The sealing of a private museum in Assam on Tuesday dedicated to showcasing the culture of the marginalised Bengali-origin Miya community and the arrest of three men associated with the exhibition on terror charges marks yet another skirmish in the state’s culture and identity wars.

Assam’s Bharatiya Janata Party government and a section of state’s people believe that this assertion of identity by Bengali-origin Muslims is an attempt to create divisions in Assamese society.

State Chief Minister Himanta Biswa Sarma asked how the Miya could be counted as a distinct ethnicity. “They have to answer this in the forums made by the Assam government,” he said at a press conference on Tuesday. “Is there any community in the name of Miya?”

Among the three men taken into custody was M Mohar Ali, who had spent Rs 7,000 to set up the museum in his home in lower Assam’s Goalpara district just two days earlier. The Assam government on Tuesday afternoon sealed his home, claiming that he has wrongly used premises allotted to him under a government scheme.

Hours before the space was sealed, Assam Chief Minister Sarma had in Guwahati threatened police action against the people who set up the museum. He demanded that they provide proof that the items displayed were used exclusively by Miya people. Sarma criticised the propagation of Miya poetry, a Miya school and the Miya museum.

BJP state leaders and several MLAs had demanded that the museum be shut down.

Terror links alleged

After the space was sealed on Tuesday, the police detained the three men from three different districts in the state, claiming that they were associated with terror outfits. They were formally arrested on Wednesday and sent to two-day police custody.

Ali is the president of an organisation called the Asom-Miyan (Asomiya) Parishad, an organisation from Golapara. It has been established “to preserve and showcase the culture of Miya people”, who live mostly on the chars or sandbanks in the Brahmaputra and its tributaries.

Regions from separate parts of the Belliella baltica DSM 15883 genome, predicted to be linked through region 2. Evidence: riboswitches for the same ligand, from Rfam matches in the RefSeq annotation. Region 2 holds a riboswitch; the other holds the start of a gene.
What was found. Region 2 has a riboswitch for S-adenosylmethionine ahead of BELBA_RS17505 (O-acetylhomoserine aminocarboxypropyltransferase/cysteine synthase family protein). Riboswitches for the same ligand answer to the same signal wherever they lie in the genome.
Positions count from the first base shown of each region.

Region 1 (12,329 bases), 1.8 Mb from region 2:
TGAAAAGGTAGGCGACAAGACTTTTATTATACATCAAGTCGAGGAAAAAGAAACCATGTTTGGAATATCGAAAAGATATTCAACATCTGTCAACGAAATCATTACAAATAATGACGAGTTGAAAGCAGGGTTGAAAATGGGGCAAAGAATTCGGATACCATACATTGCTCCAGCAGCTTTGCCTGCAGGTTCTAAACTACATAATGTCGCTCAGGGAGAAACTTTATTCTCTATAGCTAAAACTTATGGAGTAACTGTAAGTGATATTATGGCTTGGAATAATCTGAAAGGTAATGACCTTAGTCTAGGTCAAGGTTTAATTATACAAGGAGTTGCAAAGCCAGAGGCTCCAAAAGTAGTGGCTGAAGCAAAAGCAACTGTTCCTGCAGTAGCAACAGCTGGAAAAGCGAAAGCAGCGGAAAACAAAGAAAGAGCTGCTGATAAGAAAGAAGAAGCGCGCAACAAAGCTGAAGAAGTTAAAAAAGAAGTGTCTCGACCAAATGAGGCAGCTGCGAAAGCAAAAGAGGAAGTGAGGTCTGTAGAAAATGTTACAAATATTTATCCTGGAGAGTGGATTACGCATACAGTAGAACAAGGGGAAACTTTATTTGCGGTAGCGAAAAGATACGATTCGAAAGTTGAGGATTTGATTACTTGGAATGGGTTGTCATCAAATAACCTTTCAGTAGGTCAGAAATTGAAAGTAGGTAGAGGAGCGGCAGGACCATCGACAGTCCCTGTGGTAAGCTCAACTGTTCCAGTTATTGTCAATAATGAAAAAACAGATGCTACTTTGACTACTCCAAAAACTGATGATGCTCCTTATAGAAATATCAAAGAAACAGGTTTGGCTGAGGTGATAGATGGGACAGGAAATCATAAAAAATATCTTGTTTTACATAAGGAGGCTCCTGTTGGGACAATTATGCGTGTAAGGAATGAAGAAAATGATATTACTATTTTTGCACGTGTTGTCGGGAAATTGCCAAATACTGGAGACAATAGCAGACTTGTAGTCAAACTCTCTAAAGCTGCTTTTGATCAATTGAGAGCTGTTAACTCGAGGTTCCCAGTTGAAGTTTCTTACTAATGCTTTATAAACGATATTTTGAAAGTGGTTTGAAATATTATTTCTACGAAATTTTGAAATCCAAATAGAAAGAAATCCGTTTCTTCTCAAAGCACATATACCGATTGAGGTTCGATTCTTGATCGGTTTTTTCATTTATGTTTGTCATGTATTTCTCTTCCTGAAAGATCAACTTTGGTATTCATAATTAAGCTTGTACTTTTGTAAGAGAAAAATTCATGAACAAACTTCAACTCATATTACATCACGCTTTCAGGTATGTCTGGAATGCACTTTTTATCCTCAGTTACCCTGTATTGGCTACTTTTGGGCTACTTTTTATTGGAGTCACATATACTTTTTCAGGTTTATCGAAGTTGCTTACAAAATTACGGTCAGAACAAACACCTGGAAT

Also taken into custody were the group’s general secretary Abdul Baten Sheikh and Tanu Dhadumia, who was at the inauguration event on October 23.

GP Singh, the special director general of Assam Police, said in a tweet that the three will be questioned about alleged links with the Ansarullah Bangla Team and Al-Qaeda in the Indian Subcontinent in relation with a case registered at the Ghograpar police station in Nalbari district.

They have been charged under provisions of the Unlawful Activities (Prevention) Act and Indian Penal Code sections pertaining to criminal conspiracy and collecting arms with the intention of waging war against the Union government.

The museum contained traditional agricultural tools such as the plough, gamusa (a traditional hand-woven garment) and bamboo fishing gear. The items were exhibited in the home he had been allotted in Dapkarvita village under the Pradhan Mantri Awas Yojana Gramin (PMAY-G).

Before he was arrested, Ali had told the media that people who do not support the preservation of the culture of the Miya community are “anti-Assamese”.

“Miya is a part of the Assamese community,” he told a local television channel. “We have urged the state government to keep the items used by the Miya people in the Srimanta Sankardeva Kalakshetra”, a cultural complex in Guwahati.

He added: “There is no anti-national activity going on here. Rather it is an attempt by the Miya people to further strengthen the Assamese community.”

The idea of establishing a museum for the Miya community at Kalakshetra had been proposed by former Congress legislator Sherman Ali Ahmed in 2020. It led to heated opposition. The idea was rejected by the Assam government.

Assam chief minister Himanta Biswa Sarma on Tuesday said all the items displayed in the museum were used by the Assamese community at large and only the lungi belonged to the Miyas.

The chief minister said the government does not have a problem with the museum but added that the exhibition could not be made by stealing the materials of the Assamese people.

“They definitely have to prove that the nangol [plough] is only used by Miya people and not by the Assamese people,” he said. “They have to provide historical facts. If the Miya Museum has been opened with Assamese tools or items used by Assamese, a case will be registered.”